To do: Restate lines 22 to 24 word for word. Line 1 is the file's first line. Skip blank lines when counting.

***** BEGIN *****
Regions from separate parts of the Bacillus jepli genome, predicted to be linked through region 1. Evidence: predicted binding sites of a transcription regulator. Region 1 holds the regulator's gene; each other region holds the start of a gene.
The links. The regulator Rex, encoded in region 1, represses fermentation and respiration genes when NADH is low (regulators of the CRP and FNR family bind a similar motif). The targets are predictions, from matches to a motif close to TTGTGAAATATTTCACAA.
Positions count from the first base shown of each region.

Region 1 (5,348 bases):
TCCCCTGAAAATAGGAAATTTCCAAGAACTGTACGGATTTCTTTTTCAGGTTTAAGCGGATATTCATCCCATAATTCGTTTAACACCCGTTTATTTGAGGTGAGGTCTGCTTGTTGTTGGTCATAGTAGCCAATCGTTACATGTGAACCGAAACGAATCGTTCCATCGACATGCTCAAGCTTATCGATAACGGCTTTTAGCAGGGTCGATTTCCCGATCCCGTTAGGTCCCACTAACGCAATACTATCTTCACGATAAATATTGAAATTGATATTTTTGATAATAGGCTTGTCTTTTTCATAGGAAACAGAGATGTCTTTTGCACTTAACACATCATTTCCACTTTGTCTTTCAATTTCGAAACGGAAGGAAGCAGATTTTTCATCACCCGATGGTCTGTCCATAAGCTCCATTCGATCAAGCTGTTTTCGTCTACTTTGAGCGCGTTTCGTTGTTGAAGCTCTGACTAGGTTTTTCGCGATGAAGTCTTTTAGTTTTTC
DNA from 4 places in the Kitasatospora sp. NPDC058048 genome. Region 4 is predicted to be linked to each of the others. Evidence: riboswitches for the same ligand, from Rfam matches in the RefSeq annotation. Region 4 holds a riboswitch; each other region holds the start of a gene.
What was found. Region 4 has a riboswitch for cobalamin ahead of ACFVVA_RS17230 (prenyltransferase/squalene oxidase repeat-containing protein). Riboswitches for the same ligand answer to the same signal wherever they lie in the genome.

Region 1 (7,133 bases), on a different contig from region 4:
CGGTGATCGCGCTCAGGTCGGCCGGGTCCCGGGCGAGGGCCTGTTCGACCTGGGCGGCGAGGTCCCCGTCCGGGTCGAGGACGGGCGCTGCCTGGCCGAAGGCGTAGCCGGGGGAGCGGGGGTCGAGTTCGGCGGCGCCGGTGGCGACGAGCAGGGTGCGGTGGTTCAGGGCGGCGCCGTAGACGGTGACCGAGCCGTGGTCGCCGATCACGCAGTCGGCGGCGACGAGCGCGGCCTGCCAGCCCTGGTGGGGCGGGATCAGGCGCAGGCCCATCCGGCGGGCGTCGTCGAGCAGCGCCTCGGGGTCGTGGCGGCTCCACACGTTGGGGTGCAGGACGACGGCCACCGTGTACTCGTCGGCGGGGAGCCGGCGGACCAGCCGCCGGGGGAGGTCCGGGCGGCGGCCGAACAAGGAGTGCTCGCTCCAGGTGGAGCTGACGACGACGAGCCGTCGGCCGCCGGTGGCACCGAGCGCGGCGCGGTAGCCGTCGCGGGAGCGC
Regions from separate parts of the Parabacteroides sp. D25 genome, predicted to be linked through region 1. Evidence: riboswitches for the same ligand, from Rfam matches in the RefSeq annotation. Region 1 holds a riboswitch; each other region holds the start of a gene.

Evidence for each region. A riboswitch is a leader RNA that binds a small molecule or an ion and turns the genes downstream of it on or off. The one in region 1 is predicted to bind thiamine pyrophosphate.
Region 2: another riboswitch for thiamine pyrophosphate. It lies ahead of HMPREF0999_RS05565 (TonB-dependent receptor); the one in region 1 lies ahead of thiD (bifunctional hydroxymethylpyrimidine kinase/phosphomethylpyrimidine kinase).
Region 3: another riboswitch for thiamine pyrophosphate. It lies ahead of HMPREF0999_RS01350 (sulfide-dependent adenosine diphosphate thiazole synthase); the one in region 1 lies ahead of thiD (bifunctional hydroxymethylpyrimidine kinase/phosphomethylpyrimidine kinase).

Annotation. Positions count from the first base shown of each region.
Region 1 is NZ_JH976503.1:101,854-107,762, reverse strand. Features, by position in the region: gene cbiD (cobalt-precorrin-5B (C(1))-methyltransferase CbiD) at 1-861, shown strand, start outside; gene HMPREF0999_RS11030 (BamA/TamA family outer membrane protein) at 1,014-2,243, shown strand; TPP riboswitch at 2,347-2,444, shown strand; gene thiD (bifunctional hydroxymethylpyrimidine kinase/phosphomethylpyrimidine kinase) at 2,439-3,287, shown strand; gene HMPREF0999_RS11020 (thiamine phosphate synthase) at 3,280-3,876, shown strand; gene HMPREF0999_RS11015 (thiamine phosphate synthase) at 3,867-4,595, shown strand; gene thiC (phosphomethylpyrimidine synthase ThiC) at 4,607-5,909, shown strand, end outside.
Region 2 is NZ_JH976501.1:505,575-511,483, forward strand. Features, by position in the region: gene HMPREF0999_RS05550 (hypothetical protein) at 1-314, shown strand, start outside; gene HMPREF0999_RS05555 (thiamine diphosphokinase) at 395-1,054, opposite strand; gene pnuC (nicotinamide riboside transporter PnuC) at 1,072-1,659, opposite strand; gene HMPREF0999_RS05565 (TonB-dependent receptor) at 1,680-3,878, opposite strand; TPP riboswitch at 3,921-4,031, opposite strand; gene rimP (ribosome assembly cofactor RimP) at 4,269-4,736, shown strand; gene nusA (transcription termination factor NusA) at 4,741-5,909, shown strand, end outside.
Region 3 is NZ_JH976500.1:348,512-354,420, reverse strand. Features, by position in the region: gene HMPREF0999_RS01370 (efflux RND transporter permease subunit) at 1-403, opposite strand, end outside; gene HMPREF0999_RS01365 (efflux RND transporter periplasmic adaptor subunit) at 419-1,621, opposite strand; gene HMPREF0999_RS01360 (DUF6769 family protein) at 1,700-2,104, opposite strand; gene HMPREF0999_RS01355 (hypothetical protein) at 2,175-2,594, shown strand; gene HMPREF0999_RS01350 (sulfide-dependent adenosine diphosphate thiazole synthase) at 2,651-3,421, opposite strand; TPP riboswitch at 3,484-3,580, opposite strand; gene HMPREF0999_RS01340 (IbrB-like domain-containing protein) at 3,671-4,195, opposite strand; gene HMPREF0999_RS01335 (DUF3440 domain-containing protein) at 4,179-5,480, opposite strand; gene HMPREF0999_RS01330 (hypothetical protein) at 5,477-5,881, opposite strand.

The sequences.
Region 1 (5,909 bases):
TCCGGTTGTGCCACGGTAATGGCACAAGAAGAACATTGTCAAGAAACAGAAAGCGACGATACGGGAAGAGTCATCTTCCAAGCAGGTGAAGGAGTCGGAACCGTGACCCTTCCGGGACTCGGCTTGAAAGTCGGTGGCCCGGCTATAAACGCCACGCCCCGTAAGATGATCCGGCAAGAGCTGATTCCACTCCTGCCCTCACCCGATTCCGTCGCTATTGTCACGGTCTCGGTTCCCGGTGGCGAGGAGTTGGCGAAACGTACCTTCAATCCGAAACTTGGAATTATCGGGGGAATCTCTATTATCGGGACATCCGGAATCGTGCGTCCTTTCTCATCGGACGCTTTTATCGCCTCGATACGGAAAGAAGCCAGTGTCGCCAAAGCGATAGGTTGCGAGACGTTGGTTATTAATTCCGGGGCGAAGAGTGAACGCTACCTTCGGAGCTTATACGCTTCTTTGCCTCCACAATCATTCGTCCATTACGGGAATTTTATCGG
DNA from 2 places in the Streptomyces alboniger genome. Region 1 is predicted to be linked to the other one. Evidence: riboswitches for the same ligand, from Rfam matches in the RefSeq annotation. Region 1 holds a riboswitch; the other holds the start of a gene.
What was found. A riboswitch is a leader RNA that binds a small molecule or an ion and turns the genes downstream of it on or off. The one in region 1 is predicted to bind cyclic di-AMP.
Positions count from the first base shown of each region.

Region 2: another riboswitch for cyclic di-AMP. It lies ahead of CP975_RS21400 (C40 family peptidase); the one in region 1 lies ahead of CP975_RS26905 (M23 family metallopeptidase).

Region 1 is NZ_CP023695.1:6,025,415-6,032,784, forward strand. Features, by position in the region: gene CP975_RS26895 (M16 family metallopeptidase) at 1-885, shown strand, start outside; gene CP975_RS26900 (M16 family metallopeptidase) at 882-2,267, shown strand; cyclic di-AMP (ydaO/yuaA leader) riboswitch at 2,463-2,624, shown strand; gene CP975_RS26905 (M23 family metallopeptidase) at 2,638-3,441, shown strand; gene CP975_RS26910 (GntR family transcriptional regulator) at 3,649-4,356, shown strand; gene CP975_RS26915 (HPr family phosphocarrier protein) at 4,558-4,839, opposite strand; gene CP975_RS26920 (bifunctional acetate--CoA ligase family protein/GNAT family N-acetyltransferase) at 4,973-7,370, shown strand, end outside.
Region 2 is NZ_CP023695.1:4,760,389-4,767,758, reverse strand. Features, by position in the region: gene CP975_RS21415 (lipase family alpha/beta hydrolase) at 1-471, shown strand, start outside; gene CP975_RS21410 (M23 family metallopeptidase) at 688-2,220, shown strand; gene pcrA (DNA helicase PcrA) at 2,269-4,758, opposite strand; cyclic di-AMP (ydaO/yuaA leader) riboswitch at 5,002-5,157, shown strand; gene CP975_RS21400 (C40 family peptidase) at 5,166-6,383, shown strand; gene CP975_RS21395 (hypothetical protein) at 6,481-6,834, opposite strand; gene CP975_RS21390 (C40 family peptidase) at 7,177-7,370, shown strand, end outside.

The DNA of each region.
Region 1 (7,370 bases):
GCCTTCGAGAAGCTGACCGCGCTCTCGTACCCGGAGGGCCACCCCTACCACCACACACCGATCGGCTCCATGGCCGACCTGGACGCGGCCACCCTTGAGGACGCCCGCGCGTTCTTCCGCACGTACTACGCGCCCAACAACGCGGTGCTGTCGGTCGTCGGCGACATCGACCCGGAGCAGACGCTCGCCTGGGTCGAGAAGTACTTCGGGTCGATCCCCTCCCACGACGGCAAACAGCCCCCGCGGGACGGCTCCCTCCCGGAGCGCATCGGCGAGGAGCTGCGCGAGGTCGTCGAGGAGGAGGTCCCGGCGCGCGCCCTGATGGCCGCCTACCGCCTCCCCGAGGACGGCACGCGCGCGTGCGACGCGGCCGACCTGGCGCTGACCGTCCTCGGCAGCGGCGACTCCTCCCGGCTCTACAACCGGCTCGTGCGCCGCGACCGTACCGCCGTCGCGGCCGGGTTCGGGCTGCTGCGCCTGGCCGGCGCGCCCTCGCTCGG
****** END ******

What was found. A riboswitch is a leader RNA that binds a small molecule or an ion and turns the genes downstream of it on or off. The one in region 1 is predicted to bind cyclic di-AMP.
Positions count from the first base shown of each region.

Region 2: another riboswitch for cyclic di-AMP. It lies ahead of CP975_RS21400 (C40 family peptidase); the one in region 1 lies ahead of CP975_RS26905 (M23 family metallopeptidase).